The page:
RICHMOND, VIRGINIA - APRIL 02: Josh Williams, driver of the #78 Children's Hospital of Richmond at VCU Chevrolet, and guest walk onstage during driver intros prior to the NASCAR Xfinity Series ToyotaCare 250 at Richmond Raceway on April 02, 2022 in Richmond, Virginia. (Photo by Jacob Kupferman/Getty Images) | Getty Images
Jacob Kupferman | Getty Images

Josh Williams not giving up on 2022 season despite rough start

Before the start of the 2022 season, Josh Williams declared he would further his career by moving to BJ McLeod Motorsports for the full Xfinity Series schedule. He knew there would be critics.

“I want to race on Sundays, and (BJ McLeod Motorsports) was an avenue to have that opportunity to get some seat time off and on,” Williams told NASCAR.com last week. “I thought it was a good idea for us.”

For the previous five seasons, Williams contributed to the growth of DGM Racing, a similar team to BJMM in the Xfinity Series. There, he piled up eight top-10 results, six of which came during his standout 2020 season.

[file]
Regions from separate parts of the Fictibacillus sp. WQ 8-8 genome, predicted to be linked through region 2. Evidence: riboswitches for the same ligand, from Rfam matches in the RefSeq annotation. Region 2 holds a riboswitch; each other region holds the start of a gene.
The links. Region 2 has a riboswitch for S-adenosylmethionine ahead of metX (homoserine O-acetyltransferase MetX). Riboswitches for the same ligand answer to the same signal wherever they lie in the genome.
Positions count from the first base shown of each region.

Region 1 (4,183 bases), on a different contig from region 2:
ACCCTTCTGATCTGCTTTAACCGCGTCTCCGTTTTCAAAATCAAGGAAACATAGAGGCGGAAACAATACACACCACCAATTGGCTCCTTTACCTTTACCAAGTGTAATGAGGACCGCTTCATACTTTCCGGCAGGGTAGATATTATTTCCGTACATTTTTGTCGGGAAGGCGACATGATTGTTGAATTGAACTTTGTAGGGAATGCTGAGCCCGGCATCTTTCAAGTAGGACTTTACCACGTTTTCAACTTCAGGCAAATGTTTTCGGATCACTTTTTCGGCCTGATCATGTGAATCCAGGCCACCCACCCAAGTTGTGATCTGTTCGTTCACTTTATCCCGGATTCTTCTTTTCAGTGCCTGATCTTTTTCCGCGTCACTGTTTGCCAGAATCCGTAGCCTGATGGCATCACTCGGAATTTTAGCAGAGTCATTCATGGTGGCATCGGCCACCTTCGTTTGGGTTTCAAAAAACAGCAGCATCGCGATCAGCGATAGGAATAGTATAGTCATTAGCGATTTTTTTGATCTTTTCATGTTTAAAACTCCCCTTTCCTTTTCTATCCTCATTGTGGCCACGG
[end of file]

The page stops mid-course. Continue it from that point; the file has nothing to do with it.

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This past Sunday, Williams made his Cup Series debut, piloting the No. 78 Ford for Live Fast Motorsports. When the checkered flag flew, the Florida native earned a respectable 25th-place finish.

His Cup debut has been the only bright spot thus far in 2022. His primary focus, driving the No. 78 car in the Xfinity Series, is having a rugged start to the year, failing to qualify in three of the eight races.

“It’s just part of motorsports, it’s part of racing,” Williams said. “I’ve had good years before and I’ve had really, really bad years before. We’re making gains to make it better and get back to where we need to be. It might take a little longer than we expected, but we’ll be back up where we need to be.”

After finishing 31st and 21st in the opening two races of the season, respectively, Williams missed his first race at Las Vegas. During the 20-minute practice session, the No. 78 car blew an engine and was unable to make a qualifying lap.

In the first road course of the season at Circuit of The Americas, Williams’ team missed the setup, thus resulting in him watching from the sidelines. And most recently at Martinsville, it was another instance of not being able to fix an issue from practice, when the No. 78 car had a broken seal in the right front brake caliper. Though still turning a qualifying lap — essentially with just left front brakes — Williams missed the show.